• Raman spectroscopy;
  • ninhydrin reaction;
  • UV-visible spectrometer;
  • amino acids;
  • protein modification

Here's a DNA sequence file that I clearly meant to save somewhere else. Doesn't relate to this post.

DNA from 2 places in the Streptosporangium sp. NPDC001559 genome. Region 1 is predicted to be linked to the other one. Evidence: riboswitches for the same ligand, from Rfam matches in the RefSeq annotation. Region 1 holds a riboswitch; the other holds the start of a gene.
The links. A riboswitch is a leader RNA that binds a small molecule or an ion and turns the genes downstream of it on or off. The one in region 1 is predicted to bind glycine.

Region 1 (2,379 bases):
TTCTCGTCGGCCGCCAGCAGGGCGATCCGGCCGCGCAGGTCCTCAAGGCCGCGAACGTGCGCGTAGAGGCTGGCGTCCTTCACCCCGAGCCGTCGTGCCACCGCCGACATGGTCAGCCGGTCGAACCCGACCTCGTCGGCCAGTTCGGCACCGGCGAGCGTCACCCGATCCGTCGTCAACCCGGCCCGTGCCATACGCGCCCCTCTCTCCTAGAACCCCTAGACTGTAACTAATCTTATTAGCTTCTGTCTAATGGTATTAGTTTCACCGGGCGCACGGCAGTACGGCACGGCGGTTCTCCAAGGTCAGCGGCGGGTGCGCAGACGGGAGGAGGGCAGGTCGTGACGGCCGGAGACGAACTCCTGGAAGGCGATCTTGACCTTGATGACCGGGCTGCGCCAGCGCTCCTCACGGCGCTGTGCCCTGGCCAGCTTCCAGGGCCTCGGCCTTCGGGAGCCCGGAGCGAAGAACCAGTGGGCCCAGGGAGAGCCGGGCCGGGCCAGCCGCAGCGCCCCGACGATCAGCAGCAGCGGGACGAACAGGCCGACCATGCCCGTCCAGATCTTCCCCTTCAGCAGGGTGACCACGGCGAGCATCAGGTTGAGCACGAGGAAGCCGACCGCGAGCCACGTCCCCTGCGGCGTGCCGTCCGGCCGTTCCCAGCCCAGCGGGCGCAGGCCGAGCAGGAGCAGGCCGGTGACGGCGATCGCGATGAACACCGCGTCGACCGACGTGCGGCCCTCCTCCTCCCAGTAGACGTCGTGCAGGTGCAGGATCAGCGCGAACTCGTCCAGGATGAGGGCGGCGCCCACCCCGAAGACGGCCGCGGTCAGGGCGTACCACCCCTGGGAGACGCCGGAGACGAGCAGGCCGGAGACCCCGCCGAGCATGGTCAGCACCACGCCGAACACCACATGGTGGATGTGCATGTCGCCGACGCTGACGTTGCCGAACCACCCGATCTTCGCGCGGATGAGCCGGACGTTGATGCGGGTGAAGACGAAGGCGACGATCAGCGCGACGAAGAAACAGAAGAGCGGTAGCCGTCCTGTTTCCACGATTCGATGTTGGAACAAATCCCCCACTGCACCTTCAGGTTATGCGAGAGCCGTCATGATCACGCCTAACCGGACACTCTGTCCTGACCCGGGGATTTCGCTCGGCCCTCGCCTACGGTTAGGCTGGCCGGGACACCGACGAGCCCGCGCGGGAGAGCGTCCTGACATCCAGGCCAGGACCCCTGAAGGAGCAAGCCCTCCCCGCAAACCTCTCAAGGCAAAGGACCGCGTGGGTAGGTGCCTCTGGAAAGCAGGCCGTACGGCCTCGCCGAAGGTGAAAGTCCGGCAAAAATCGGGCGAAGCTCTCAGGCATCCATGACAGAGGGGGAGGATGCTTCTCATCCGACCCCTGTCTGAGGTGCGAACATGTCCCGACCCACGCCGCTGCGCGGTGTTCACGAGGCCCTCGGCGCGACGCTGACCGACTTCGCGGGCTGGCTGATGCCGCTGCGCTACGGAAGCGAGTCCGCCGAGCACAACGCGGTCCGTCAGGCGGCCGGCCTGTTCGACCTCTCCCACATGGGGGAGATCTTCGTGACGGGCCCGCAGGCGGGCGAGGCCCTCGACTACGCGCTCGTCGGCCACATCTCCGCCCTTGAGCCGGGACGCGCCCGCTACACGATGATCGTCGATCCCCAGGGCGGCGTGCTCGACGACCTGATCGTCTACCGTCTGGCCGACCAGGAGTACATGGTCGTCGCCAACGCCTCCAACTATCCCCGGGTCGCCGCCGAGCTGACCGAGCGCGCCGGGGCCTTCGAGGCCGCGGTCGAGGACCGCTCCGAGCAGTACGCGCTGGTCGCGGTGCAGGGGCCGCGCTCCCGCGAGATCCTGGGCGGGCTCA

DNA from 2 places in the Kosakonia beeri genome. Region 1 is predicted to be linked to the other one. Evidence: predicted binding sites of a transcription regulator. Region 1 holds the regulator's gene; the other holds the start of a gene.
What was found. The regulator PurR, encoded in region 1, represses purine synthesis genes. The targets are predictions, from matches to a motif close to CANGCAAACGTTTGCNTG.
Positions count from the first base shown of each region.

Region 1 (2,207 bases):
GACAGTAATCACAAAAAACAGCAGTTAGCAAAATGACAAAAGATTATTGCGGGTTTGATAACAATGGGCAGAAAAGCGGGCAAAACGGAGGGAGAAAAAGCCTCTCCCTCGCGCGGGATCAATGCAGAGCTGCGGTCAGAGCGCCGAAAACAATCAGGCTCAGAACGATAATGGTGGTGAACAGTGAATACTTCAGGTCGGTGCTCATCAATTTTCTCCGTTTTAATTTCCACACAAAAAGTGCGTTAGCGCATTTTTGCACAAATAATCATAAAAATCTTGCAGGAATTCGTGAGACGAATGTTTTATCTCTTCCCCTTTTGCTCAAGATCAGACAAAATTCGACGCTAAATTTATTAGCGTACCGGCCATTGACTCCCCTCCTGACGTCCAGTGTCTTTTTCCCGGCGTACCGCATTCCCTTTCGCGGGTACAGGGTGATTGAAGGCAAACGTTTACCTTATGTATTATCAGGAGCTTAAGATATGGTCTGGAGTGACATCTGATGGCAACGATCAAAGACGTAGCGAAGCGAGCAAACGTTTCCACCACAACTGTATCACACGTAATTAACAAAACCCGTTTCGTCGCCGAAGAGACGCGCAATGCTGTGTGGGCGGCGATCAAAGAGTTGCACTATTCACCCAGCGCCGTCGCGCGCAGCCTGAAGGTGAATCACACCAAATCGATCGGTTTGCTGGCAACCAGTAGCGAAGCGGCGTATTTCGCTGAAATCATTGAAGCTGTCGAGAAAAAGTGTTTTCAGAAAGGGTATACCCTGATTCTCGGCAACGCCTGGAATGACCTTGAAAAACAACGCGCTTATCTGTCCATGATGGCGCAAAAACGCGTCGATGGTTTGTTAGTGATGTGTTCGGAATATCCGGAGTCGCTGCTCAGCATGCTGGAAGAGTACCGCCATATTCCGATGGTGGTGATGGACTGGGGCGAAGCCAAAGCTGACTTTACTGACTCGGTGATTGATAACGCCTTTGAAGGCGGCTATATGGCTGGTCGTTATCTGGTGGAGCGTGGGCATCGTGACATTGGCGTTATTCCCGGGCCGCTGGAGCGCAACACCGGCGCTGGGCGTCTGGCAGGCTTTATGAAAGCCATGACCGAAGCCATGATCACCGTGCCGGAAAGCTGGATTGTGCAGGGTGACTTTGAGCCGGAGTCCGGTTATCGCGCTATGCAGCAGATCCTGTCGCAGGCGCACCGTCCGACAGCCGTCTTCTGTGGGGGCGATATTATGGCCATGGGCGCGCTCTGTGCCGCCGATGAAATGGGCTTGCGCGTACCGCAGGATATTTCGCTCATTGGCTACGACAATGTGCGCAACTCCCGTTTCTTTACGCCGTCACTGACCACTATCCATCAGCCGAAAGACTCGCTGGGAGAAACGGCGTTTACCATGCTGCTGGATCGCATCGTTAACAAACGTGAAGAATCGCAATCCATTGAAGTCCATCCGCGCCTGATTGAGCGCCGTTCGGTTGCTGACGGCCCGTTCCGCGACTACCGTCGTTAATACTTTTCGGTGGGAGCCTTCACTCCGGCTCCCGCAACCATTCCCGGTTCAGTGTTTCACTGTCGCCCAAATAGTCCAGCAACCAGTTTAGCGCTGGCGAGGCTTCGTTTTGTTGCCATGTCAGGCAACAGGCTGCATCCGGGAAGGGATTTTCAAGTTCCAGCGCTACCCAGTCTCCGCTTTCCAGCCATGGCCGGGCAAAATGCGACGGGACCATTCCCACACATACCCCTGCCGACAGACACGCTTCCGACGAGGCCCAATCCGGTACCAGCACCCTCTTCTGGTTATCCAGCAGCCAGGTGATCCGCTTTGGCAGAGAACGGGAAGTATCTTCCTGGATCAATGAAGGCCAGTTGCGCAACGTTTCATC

Raman spectroscopy can be a powerful tool for the characterization of modified amino acids and proteins. In addition to the potential for quantitative results, it offers the advantage of not requiring any sample preparation. Modification of amines and thiols on amino acids and proteins are common reactions used for medical, biological, food, and agricultural purposes. We hypothesized that the Raman spectrum could be used to quantify the reactions and would be more informative than typical characterization techniques such as the ninhydrin test. To prove the hypothesis, the amino acids alanine, cysteine, and lysine were modified with ethyl vinyl sulfone (EVS) using a nucleophilic addition reaction known as the Michael addition and the product was characterized using Raman spectroscopy. The Raman spectroscopy results were compared with ultraviolet-visible spectroscopy results based on ninhydrin analysis of the modified amino acids. The Raman spectroscopy analysis was able to discern site-specific reactions on the amino acids and suggested that more amino acid moieties were substituted than predicted using the ninhydrin test alone. Substitution of the full protein ovalbumin with EVS showed similar results. The ninhydrin test showed the substitution of primary amines and thiols but could not detect substitution of secondary amines remaining after loss of the primary amine. Copyright © 2010 John Wiley & Sons, Ltd.